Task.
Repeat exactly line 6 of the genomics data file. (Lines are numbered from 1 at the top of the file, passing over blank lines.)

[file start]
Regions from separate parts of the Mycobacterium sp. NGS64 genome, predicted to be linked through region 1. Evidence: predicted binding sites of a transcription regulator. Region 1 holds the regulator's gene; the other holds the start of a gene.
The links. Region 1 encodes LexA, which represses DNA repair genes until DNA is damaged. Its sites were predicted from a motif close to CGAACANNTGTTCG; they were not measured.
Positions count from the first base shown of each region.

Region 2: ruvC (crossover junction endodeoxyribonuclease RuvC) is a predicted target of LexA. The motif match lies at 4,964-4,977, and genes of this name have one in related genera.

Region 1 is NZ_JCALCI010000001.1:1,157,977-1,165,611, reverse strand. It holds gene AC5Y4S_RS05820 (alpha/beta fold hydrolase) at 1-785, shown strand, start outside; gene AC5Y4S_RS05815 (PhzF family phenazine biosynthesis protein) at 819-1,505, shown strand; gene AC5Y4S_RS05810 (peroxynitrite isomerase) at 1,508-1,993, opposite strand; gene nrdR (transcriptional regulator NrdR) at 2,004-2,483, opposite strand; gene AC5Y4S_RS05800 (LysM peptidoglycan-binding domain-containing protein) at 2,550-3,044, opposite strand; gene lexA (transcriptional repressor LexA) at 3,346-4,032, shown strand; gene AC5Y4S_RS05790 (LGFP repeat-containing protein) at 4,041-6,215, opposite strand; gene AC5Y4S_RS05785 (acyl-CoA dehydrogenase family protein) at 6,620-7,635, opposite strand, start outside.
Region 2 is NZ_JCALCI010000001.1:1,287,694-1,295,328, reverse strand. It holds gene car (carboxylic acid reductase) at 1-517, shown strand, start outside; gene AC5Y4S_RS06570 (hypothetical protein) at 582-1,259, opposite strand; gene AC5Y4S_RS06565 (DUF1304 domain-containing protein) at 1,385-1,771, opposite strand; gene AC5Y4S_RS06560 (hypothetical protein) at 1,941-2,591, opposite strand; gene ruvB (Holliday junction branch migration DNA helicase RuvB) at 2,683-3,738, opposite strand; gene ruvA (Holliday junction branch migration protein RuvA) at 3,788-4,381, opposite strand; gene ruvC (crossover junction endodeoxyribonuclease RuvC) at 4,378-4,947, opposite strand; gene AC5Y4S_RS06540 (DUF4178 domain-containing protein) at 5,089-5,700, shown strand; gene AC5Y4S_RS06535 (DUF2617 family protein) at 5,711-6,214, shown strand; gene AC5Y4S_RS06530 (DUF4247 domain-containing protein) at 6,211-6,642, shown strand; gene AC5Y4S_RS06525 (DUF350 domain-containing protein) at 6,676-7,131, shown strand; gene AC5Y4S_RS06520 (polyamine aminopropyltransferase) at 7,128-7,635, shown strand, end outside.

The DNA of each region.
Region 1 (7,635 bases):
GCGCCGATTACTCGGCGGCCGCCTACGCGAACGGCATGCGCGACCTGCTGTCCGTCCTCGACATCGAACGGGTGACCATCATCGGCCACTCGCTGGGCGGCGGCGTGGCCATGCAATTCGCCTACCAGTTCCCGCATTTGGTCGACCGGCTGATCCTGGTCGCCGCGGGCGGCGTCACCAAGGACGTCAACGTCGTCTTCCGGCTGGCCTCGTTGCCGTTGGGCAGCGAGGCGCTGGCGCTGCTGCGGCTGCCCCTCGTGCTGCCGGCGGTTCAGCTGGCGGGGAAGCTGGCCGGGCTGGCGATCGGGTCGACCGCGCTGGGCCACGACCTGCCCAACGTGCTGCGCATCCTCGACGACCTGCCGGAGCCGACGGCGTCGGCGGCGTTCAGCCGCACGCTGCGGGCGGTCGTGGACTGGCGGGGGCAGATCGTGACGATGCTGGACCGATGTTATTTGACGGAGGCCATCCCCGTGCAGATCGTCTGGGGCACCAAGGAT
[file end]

Region 2 is NZ_JCALCI010000001.1:1,287,694-1,295,328, reverse strand. It holds gene car (carboxylic acid reductase) at 1-517, shown strand, start outside; gene AC5Y4S_RS06570 (hypothetical protein) at 582-1,259, opposite strand; gene AC5Y4S_RS06565 (DUF1304 domain-containing protein) at 1,385-1,771, opposite strand; gene AC5Y4S_RS06560 (hypothetical protein) at 1,941-2,591, opposite strand; gene ruvB (Holliday junction branch migration DNA helicase RuvB) at 2,683-3,738, opposite strand; gene ruvA (Holliday junction branch migration protein RuvA) at 3,788-4,381, opposite strand; gene ruvC (crossover junction endodeoxyribonuclease RuvC) at 4,378-4,947, opposite strand; gene AC5Y4S_RS06540 (DUF4178 domain-containing protein) at 5,089-5,700, shown strand; gene AC5Y4S_RS06535 (DUF2617 family protein) at 5,711-6,214, shown strand; gene AC5Y4S_RS06530 (DUF4247 domain-containing protein) at 6,211-6,642, shown strand; gene AC5Y4S_RS06525 (DUF350 domain-containing protein) at 6,676-7,131, shown strand; gene AC5Y4S_RS06520 (polyamine aminopropyltransferase) at 7,128-7,635, shown strand, end outside.